Children with Scheie Syndrome usually first present with bone stiffness and/or bone deformities. Scheie Syndrome is diagnosed by physical examination, x-rays and laboratory tests. When Scheie Syndrome is suspected, dermatan sulfate and heparan sulfate can be measured in the urine. A biopsy of the skin can be taken and examined for special skin cells called fibroblasts and a sample of blood for examination of white blood cells helps with the diagnosis. Examination of these specimens will reveal a lack of activity of alpha-L-iduronidase in these cells which is evidence in support of the diagnosis of Scheie Syndrome. X-rays may also be taken to evaluate for bone changes associated with this disorder.


There is currently no cure for this disorder and treatment for Scheie Syndrome involves management of symptoms. A new treatment with the replacement of the deficient enzyme (medication called laronidase) has been shown to be beneficial. This therapy seems to help improve normal lysosome function which results in many positive benefits like improved joint mobility, growth and heart function. Not many side effects have been noted, but there has been no evidence of increased life span. Other treatments for Scheie Syndrome include surgery to correct bone deformities and vision problems. Scheie Syndrome treatments are usually based specifically on the patient’s needs. There is also ongoing research on the use of gene therapy to treat patients of this disease.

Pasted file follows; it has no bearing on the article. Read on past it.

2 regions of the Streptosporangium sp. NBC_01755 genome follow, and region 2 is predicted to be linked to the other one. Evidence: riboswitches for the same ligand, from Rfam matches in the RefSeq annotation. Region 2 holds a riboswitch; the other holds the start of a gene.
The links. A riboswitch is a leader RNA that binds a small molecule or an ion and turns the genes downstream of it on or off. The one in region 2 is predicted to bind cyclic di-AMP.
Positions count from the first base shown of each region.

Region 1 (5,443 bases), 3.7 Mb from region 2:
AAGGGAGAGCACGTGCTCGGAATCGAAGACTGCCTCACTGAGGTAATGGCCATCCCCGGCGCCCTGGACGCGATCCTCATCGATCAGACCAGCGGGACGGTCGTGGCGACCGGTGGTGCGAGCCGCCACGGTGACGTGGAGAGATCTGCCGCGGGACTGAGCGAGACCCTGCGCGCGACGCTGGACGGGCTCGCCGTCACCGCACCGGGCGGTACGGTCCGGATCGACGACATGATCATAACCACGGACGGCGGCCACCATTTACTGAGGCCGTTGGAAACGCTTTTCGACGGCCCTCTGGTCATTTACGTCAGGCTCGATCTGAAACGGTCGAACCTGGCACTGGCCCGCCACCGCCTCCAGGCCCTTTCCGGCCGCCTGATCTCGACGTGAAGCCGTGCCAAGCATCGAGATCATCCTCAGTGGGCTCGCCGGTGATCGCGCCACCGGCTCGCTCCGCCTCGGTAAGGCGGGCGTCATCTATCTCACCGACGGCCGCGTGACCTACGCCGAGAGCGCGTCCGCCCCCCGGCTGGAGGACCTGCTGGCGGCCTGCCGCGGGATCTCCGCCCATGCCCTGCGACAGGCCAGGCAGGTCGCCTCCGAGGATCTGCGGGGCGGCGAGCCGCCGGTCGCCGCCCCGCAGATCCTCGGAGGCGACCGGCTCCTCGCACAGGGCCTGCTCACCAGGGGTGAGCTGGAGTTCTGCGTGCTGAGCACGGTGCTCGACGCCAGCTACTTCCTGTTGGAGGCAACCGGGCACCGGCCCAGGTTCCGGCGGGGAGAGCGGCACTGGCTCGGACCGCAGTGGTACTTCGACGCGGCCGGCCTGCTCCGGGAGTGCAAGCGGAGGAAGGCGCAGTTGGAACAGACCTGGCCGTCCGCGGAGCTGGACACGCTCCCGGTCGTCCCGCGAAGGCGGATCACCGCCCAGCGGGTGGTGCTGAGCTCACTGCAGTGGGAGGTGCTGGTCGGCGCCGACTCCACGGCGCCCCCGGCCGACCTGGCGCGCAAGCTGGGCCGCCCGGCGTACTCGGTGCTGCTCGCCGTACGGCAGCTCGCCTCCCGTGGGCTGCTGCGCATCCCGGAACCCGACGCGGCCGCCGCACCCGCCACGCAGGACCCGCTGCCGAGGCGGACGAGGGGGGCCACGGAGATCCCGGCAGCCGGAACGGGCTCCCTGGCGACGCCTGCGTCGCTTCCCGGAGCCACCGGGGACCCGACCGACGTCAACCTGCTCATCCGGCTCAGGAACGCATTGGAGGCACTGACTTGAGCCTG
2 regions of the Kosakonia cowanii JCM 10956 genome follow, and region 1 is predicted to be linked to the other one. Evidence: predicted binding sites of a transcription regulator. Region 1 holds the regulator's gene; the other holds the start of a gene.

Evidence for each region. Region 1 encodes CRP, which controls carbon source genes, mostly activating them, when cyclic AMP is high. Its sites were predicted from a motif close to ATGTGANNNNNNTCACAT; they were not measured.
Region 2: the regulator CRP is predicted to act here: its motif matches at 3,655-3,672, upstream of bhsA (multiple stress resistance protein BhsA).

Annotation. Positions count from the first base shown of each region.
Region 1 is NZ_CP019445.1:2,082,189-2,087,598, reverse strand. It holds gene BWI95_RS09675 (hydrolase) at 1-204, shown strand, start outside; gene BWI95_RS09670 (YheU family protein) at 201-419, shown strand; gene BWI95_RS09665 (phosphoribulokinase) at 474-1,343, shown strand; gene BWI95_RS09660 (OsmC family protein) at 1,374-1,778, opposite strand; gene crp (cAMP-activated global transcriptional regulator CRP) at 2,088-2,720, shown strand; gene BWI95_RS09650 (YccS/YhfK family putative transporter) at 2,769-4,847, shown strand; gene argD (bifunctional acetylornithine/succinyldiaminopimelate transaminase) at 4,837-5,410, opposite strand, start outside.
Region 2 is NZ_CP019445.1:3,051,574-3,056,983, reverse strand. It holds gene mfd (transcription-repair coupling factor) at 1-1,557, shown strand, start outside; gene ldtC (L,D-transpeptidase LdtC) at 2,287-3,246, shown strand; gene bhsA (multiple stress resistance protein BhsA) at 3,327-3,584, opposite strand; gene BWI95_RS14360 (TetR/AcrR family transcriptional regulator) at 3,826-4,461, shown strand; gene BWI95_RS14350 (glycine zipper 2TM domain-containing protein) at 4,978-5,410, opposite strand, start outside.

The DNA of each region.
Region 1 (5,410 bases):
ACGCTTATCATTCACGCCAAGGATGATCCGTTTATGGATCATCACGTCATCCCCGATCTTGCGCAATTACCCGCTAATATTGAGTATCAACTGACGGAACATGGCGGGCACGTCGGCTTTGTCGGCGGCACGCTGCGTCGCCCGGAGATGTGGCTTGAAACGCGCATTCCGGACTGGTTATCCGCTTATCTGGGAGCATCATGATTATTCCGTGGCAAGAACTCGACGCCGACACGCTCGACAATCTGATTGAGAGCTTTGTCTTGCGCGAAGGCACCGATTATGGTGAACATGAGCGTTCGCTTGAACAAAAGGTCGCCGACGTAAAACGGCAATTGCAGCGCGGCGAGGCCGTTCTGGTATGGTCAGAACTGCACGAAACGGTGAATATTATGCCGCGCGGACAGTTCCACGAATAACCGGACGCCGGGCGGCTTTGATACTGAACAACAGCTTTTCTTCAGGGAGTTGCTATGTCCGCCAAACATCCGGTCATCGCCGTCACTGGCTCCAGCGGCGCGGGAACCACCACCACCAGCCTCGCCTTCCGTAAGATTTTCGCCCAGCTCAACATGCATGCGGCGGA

Scheie Syndrome can have many serious complications including cardiac and skeletal problems, but the disease can be quite variable and some children are only mildly affected. It is possible for a child with this disease to live a normal life with minimal complications. Sometimes certain complications (for example, limitation of movements of joints and vision and hearing problems) can occur later in life and will need appropriate treatment. Ultimately, Scheie Syndrome has the best prognosis of all the mucopolysaccharide storage diseases.

Connect with other parents

In the spirit of community and support, Madisons Foundation offers the unique service of connecting parents of children with rare diseases. If you would like to be connected to other parents of children with this disease, please fill out this brief form.


National MPS (Mucopolysaccharidoses/Mucolipidoses) Society, Inc
A great site with detailed information about the disease, treatment options, support groups, and ongoing clinical research. Website also provides a comprehensive list of world wide resources for information on Scheie Syndrome.

The Canadian Society for MPS and related diseases
Organization whose purpose is to provide information and support to individuals and their families afflicted with a Mucopolysaccharide (MPS) disease, increase public awareness of MPS diseases, and raise funds to further research into MPS and related diseases.

Lysosomal Storage Disease Network
Great website the provides information, resources, and services to physicians and patients alike in their efforts to cope with Scheie Syndrome.

CLIMB (Children Living with Inherited Metabolic Diseases)
UK Organization dedicated to fighting metabolic diseases through research, awareness and support. This organization provides advice, information and support on all metabolic diseases to children, young adults, and families.

Google Search for Scheie syndrome

References and Sources Mucopolysaccharidoses IS (Scheie Syndrome) MedlinePlus: Scheie Syndrome OMIM: Scheie Syndrome National MPS (Mucopolysaccharidoses/Mucolipidoses) Society, Inc .